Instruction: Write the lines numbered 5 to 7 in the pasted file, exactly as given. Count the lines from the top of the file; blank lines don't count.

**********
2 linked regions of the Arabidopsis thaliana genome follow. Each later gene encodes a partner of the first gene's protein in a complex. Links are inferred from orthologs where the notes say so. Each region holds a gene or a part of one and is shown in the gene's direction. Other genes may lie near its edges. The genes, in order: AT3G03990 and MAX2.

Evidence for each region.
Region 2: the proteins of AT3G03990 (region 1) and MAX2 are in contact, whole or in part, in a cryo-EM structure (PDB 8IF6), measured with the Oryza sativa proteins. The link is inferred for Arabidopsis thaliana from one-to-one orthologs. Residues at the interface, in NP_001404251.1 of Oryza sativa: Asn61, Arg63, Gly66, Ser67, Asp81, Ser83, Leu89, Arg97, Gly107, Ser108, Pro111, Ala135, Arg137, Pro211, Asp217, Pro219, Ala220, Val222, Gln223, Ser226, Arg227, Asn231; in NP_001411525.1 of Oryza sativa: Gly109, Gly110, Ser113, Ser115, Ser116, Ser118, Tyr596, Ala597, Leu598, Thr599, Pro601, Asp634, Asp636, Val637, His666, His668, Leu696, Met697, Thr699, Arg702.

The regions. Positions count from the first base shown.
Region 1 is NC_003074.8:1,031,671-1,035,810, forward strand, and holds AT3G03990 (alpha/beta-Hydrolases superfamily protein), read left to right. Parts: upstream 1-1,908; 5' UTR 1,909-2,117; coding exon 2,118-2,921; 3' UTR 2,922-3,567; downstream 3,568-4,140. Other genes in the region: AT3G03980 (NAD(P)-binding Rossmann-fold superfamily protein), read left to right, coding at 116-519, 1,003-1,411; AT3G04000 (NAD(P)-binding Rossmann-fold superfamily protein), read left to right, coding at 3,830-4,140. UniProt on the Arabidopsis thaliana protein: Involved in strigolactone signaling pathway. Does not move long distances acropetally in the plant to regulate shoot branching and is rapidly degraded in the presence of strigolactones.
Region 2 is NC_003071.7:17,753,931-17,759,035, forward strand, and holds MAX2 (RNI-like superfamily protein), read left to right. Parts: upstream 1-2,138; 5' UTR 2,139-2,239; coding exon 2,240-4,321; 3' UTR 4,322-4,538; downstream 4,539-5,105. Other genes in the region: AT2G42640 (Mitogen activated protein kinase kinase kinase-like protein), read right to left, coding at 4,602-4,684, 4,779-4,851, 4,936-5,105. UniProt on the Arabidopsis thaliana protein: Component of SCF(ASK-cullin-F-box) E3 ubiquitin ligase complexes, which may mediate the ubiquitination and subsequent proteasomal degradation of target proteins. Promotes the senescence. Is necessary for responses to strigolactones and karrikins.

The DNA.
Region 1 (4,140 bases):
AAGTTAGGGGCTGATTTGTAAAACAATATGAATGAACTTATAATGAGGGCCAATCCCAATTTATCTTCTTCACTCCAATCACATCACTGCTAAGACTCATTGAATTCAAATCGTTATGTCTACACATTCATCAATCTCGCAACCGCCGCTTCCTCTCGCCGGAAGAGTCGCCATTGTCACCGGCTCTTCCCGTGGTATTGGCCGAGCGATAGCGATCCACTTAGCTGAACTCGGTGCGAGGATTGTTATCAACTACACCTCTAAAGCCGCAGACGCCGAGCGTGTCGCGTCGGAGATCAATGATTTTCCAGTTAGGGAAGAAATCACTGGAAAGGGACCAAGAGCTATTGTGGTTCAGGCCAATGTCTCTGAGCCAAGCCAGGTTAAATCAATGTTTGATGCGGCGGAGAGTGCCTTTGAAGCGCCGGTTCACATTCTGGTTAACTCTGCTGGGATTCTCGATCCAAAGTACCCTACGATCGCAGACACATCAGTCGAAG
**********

Region 1 is NC_003074.8:1,031,671-1,035,810, forward strand, and holds AT3G03990 (alpha/beta-Hydrolases superfamily protein), read left to right. Parts: upstream 1-1,908; 5' UTR 1,909-2,117; coding exon 2,118-2,921; 3' UTR 2,922-3,567; downstream 3,568-4,140. Other genes in the region: AT3G03980 (NAD(P)-binding Rossmann-fold superfamily protein), read left to right, coding at 116-519, 1,003-1,411; AT3G04000 (NAD(P)-binding Rossmann-fold superfamily protein), read left to right, coding at 3,830-4,140. UniProt on the Arabidopsis thaliana protein: Involved in strigolactone signaling pathway. Does not move long distances acropetally in the plant to regulate shoot branching and is rapidly degraded in the presence of strigolactones.
Region 2 is NC_003071.7:17,753,931-17,759,035, forward strand, and holds MAX2 (RNI-like superfamily protein), read left to right. Parts: upstream 1-2,138; 5' UTR 2,139-2,239; coding exon 2,240-4,321; 3' UTR 4,322-4,538; downstream 4,539-5,105. Other genes in the region: AT2G42640 (Mitogen activated protein kinase kinase kinase-like protein), read right to left, coding at 4,602-4,684, 4,779-4,851, 4,936-5,105. UniProt on the Arabidopsis thaliana protein: Component of SCF(ASK-cullin-F-box) E3 ubiquitin ligase complexes, which may mediate the ubiquitination and subsequent proteasomal degradation of target proteins. Promotes the senescence. Is necessary for responses to strigolactones and karrikins.

The DNA.